Ben’s sticking all those guys that volubly,hated him, screamed at him, paid political donations to GOP clowns that wanted to restrict, fire and impeach him… Ben’s sticking those Hedgies with a boat load of bonds they will choke to death on, and they are paying him for the privileges.

Plus they buy the long end for a while making his near-term legacy look better while the economy benefits from the super-low long rates.

If you don’t agree that the college prof would do such a thing? That anyone would be so heartless to charge people for the gun he uses to blast them? LOL Spend some time in DC. Because after that, you will… believe me, you will.

6. ch says:

Because QE is accelerating. Study the TIC reports. 1st 3 months of the year there is ~\$120B in purchases that can’t be reasonably accounted for. Add \$40B per mth to the Fed’s QE rate of 1Q and you get an acceleration.

7. MacroEconomist says:

I am an asset allocator for a family office, Barry.

The answer as to why bonds are falling is pretty simple. It’s because the expected buy and hold returns from equities at these valuations are actually worse than the hold to maturity yield on investment grade bonds or even treasuries for that matter.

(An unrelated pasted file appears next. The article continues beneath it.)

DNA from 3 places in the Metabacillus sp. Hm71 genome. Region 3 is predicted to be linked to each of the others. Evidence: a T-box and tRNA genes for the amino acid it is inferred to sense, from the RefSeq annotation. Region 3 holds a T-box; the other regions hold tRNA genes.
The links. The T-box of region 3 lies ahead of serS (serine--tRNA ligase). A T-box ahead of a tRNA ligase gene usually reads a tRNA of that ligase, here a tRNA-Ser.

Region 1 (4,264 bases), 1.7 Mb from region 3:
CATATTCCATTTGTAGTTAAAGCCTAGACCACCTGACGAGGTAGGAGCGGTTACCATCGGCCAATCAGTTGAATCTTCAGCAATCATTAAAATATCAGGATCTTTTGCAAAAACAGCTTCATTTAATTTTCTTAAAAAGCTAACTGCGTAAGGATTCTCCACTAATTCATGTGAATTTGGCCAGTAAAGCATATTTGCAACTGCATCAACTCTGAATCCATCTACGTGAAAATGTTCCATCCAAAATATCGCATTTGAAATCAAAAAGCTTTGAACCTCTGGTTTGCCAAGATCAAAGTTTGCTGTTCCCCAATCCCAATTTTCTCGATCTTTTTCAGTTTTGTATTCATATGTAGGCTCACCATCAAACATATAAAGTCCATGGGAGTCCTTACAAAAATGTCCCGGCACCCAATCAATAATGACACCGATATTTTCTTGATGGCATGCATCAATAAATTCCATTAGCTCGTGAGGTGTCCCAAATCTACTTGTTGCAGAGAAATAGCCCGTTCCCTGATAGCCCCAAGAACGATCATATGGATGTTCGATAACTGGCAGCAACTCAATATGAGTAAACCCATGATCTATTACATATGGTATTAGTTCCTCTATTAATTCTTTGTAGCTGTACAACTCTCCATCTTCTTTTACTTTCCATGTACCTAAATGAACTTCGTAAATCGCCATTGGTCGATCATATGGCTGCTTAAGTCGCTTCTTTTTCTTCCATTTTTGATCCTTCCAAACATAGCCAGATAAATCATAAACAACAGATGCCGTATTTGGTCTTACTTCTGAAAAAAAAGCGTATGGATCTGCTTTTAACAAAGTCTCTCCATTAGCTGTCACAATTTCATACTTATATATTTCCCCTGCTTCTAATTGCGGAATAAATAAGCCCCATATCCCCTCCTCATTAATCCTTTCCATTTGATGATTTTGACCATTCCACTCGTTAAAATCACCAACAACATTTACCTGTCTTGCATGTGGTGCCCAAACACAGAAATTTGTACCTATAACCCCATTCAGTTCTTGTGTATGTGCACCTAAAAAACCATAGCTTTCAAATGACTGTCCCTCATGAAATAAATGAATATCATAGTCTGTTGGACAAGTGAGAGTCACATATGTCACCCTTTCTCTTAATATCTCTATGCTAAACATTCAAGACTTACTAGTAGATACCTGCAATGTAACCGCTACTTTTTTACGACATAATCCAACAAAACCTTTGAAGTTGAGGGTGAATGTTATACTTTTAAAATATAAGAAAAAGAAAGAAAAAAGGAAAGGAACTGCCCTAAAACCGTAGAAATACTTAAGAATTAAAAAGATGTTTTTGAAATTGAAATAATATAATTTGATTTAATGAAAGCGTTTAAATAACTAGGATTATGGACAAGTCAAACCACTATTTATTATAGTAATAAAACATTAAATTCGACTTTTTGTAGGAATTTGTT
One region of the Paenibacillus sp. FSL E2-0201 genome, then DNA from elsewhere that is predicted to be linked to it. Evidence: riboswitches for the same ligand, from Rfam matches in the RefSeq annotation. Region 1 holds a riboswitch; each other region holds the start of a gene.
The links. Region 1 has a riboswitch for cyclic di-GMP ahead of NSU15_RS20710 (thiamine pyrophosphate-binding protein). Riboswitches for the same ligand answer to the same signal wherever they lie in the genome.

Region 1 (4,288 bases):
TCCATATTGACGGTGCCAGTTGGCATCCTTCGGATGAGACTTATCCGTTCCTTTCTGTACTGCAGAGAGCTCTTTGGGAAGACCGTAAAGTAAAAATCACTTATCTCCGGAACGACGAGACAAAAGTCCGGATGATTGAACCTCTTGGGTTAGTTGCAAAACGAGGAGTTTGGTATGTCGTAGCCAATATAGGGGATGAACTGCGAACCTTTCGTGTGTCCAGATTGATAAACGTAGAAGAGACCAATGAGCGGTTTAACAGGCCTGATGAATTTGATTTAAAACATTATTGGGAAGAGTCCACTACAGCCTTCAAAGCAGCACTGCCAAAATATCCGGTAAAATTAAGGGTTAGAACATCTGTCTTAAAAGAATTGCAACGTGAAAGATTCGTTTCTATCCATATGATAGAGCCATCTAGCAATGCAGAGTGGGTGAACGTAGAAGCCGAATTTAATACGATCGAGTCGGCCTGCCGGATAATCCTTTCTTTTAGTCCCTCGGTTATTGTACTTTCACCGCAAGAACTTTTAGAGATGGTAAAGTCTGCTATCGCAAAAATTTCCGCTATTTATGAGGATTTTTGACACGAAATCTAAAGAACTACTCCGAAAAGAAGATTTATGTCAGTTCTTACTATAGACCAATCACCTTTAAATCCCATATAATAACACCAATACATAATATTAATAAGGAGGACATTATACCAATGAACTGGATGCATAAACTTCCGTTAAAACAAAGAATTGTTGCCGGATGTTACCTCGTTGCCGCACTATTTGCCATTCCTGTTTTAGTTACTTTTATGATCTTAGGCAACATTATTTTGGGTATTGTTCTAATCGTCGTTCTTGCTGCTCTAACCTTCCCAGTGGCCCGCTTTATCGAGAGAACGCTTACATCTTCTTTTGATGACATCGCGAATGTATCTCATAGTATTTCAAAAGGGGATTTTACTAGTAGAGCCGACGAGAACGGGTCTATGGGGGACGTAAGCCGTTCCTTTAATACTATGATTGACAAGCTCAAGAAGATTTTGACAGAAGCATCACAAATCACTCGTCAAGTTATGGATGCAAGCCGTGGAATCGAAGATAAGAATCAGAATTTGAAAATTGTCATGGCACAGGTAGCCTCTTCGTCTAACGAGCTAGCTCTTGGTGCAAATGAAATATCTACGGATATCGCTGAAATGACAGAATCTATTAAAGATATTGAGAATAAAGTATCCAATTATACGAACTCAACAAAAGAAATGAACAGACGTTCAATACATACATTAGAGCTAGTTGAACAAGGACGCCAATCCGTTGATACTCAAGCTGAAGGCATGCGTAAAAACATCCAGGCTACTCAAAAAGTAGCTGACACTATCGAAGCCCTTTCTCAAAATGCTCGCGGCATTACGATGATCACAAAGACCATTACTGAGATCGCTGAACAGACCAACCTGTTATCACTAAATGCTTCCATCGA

The situation today is no different than the one we faced between 2004-2007 when everybody kept asking why the long end wouldn’t go up. If you told an investor on Jan 1, 2004 they would have negative returns 5 years later, they would have laughed at you up until and even after January 1, 2008. And low and behold, bonds beat equities on a 5 year basis from 1/1/04 – 1/1/09.

You will find the exact same thing play out this time except that when you look at margin debt and some of the other things out there, it’s more like 2000 or 2007 than 2004…